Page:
I must be in quite the mood today. I am disagreeing with just about everything I see online. I saw a tweet today for an opening for an agile coach who needed to have C++ in his or her background. Why???
Is the coach going to be developing? I hope not. Testing? I hope not? Let's see. The hiring strategy for an agile coach is that you need someone with great problem solving skills, skills learning your technology and product, the adaptability to fit into your group and the cultural fit to fit with your people.
In a job analysis, I would expect someone with substantial initiative and flexibility. Someone who could take technical leadership, but not always make it look like he or she was the leader. Someone responsible and independent, but responsible to the team. Someone who can work with a team of 3-7 and work individually. Someone who can help the team see what they are doing, without offending the team members.
I would expect the coach to sit with the team members to help them split stories, to help them see how to automate the system tests. I would expect the coach to help the team members learn how to create acceptance criteria. And, if the team members don't already have unit tests, to help the team members write unit tests.
I would expect a coach to know some programming language because otherwise it's too difficult to speak the language of the developers and some of the questions are too code-centric. I would also expect the coach to understand the way testers think about testing and how to automate tests and when not to automate tests, because otherwise it's too difficult to speak the language of the testers. I would also expect the coach to be fluent in potential metrics such as burnup charts, burndown charts and cumulative flow diagrams, and when to use regular agile boards and when to use kanban boards to show bottlenecks better.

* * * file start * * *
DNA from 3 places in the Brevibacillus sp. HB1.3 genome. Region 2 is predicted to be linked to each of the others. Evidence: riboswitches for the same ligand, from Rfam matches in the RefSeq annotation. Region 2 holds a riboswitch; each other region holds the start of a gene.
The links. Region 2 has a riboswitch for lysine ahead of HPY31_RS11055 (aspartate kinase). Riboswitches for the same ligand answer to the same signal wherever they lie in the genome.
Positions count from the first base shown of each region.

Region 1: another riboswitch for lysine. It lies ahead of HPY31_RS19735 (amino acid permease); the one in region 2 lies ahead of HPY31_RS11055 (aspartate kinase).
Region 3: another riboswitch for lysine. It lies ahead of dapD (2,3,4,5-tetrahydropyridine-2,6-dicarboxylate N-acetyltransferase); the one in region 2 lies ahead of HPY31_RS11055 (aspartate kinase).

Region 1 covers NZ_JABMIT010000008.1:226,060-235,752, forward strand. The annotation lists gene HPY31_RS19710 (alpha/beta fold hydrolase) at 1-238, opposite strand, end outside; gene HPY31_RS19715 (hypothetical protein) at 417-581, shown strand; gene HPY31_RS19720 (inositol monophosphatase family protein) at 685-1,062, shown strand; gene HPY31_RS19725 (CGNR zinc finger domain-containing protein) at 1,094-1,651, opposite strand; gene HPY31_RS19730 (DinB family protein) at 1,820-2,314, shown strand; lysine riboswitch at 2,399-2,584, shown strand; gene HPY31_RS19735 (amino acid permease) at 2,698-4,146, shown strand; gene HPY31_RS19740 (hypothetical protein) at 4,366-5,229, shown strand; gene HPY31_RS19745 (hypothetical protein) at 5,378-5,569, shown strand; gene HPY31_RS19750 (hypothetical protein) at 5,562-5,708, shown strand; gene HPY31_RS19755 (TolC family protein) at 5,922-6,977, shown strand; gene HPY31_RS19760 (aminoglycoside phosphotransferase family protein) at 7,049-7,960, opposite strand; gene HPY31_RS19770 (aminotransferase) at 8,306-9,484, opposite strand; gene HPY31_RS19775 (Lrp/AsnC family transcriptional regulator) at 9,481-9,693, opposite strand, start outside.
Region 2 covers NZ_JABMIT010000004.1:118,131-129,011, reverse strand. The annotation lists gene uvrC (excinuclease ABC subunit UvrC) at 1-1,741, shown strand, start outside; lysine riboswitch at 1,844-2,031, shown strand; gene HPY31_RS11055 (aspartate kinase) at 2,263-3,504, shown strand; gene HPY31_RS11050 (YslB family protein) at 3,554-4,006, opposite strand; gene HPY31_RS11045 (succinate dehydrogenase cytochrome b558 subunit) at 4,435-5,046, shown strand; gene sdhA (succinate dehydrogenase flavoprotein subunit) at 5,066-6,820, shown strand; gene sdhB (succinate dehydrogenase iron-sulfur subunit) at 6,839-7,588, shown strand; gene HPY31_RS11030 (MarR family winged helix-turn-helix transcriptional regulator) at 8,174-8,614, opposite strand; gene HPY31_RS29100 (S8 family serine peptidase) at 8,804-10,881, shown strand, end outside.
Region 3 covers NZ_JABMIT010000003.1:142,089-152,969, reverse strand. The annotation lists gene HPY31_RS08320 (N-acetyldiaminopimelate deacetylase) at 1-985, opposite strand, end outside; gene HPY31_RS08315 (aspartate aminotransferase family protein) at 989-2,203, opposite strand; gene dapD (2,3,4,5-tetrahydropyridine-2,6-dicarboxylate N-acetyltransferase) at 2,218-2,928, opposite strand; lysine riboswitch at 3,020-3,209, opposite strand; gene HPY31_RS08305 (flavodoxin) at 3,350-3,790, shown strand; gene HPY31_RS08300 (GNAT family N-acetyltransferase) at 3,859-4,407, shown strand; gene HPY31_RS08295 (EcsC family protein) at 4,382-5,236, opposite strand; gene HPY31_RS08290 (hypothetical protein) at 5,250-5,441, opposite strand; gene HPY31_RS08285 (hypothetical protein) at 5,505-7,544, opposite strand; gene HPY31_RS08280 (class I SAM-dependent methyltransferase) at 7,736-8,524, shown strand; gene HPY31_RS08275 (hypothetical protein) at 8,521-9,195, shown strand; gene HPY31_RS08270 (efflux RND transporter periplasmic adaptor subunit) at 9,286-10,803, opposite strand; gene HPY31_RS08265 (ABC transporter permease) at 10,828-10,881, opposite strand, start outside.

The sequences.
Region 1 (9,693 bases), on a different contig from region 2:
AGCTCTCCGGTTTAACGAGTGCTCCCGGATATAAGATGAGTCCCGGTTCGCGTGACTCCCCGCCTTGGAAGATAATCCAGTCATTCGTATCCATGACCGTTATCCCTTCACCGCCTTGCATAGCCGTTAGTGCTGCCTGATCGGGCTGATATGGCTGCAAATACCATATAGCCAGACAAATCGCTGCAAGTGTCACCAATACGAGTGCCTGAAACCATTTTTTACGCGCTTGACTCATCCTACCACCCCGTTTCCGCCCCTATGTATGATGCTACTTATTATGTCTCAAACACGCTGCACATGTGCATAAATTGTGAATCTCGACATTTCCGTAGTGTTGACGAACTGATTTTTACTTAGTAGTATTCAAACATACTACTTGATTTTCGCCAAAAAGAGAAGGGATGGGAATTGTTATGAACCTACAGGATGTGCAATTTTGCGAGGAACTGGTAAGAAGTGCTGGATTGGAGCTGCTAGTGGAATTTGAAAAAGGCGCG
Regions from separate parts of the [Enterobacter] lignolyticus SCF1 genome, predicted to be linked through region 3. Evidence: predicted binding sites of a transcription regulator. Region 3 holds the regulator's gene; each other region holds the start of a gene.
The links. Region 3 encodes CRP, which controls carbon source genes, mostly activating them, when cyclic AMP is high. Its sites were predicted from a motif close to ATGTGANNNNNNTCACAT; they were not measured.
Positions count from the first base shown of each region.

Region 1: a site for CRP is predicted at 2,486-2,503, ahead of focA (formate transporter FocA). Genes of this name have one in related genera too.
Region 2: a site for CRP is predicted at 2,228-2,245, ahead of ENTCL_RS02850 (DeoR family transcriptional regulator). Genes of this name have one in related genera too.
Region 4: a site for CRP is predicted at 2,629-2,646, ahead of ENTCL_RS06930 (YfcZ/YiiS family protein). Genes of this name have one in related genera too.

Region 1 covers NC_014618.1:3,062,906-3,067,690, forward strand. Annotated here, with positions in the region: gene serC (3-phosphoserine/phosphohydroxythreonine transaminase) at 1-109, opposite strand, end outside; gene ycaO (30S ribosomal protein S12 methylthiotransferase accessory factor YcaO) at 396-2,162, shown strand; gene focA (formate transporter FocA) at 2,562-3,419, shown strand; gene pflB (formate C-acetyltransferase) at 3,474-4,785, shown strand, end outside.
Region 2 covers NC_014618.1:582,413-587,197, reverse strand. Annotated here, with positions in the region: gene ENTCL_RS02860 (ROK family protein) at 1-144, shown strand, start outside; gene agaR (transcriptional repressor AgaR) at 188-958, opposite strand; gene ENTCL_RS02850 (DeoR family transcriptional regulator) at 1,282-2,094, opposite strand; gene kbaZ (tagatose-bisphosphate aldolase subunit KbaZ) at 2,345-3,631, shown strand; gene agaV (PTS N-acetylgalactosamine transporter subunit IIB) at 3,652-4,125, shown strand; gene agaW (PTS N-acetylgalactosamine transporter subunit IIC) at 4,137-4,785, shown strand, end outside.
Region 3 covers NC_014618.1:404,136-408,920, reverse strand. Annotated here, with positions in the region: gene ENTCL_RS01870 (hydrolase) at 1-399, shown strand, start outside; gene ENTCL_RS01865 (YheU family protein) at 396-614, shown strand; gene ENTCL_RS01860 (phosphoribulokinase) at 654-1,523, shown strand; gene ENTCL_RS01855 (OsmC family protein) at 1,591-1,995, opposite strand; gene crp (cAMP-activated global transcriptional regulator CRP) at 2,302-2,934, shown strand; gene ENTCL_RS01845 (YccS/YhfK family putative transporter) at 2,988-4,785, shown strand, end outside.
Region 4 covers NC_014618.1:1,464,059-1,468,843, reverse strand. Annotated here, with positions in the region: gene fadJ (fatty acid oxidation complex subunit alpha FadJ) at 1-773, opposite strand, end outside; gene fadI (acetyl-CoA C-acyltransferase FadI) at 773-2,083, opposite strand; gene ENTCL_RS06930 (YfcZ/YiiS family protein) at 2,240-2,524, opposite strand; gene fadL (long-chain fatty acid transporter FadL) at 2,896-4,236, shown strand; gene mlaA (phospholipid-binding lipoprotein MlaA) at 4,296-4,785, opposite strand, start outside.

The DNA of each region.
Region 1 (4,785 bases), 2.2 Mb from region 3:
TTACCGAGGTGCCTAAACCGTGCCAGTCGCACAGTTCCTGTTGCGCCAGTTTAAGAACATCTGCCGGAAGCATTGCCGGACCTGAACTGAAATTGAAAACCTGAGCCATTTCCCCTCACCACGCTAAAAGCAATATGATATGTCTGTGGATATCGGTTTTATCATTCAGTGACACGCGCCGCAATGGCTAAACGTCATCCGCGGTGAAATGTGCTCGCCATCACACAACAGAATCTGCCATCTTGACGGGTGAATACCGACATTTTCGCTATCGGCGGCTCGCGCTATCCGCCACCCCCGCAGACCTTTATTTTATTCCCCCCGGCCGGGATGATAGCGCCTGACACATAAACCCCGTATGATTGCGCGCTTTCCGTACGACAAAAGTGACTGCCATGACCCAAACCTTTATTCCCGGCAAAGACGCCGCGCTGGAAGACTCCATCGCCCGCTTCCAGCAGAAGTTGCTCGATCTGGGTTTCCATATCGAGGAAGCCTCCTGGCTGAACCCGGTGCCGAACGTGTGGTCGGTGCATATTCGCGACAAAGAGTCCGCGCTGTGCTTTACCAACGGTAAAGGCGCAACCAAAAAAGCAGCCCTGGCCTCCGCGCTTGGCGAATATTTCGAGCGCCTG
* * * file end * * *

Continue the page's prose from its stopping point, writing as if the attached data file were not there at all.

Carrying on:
I am suspicious when a job opening wants an agile coach to know a specific programming language that they don't want an agile coach. I suspect they want an extra pair of hands. That's okay. Well, it's not, but if the coach knows what he or she is getting into, maybe it's okay. That position is not an agile coach. It's a something else.
Maybe there's a darn good reason for this position to ask for a specific programming language. I'm dubious. Seems like an overconstrained job description to me. But what do I know? I'm just an agile management coach (among other things).